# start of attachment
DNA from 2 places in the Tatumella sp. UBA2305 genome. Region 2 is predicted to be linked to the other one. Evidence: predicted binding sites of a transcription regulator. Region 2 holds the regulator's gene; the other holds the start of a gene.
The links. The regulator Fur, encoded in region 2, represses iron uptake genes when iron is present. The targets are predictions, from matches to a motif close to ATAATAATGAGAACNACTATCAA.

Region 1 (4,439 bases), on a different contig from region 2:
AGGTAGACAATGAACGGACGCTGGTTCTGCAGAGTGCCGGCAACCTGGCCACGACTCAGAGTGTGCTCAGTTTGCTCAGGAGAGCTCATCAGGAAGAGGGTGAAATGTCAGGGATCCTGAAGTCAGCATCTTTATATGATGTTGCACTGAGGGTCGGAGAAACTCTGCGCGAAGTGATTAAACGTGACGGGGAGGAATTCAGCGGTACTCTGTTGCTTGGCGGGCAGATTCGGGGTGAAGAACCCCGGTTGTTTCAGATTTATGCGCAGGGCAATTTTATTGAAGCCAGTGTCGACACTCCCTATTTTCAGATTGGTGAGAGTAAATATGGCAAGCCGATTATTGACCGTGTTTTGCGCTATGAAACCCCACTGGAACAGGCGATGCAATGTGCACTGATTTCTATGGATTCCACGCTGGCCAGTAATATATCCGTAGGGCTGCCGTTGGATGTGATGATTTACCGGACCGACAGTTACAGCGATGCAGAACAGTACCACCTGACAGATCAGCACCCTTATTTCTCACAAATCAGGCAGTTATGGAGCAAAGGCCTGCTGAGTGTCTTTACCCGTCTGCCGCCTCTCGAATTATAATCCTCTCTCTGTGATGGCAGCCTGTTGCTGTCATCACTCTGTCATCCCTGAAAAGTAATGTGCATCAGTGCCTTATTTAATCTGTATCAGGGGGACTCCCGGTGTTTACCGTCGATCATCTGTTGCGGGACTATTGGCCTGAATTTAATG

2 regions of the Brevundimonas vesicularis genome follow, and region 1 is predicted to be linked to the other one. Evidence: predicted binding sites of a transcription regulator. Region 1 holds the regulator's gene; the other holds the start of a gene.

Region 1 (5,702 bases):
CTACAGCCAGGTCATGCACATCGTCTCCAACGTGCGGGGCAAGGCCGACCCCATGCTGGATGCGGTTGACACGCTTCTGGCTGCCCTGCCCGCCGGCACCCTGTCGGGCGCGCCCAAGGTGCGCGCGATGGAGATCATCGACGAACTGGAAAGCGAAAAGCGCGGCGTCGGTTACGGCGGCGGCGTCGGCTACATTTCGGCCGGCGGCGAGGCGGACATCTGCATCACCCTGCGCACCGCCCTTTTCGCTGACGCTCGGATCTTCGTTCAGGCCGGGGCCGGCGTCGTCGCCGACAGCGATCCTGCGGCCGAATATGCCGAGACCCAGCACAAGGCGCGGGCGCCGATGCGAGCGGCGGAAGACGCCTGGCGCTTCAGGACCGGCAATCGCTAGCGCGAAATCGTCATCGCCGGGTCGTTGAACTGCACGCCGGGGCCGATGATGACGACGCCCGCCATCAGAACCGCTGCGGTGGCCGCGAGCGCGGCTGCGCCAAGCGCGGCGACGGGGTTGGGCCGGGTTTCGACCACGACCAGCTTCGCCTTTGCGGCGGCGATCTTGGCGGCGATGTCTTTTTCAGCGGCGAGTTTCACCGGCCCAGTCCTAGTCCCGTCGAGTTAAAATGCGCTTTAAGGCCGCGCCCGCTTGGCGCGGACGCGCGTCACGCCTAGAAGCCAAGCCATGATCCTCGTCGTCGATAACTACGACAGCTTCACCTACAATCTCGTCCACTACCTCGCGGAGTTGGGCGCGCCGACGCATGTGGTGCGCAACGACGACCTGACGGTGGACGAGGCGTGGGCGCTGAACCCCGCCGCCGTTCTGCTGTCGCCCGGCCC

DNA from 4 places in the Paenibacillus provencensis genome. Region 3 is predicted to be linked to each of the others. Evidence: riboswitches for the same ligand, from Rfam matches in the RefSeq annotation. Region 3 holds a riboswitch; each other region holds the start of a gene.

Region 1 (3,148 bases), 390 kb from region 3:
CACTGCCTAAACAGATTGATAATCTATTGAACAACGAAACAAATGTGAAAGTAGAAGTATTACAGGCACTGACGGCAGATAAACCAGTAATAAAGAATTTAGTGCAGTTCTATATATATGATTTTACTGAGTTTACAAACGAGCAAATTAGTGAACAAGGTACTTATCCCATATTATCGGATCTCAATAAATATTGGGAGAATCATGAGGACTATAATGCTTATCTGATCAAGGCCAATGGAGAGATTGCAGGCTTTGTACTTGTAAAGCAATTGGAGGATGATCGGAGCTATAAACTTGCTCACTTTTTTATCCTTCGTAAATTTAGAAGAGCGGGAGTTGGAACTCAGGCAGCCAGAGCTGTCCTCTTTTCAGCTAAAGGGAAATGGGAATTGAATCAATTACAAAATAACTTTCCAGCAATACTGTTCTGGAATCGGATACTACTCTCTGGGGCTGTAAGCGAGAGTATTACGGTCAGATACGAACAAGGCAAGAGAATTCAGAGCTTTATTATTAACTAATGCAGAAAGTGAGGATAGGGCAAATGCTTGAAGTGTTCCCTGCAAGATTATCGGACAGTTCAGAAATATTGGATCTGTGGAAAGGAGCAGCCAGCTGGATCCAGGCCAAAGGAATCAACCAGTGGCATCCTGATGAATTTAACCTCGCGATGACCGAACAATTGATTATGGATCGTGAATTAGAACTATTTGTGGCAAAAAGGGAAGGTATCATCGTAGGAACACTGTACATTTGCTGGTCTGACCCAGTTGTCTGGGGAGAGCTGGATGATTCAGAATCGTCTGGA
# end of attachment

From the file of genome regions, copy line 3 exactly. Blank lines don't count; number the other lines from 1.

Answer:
Region 1 (4,439 bases), on a different contig from region 2: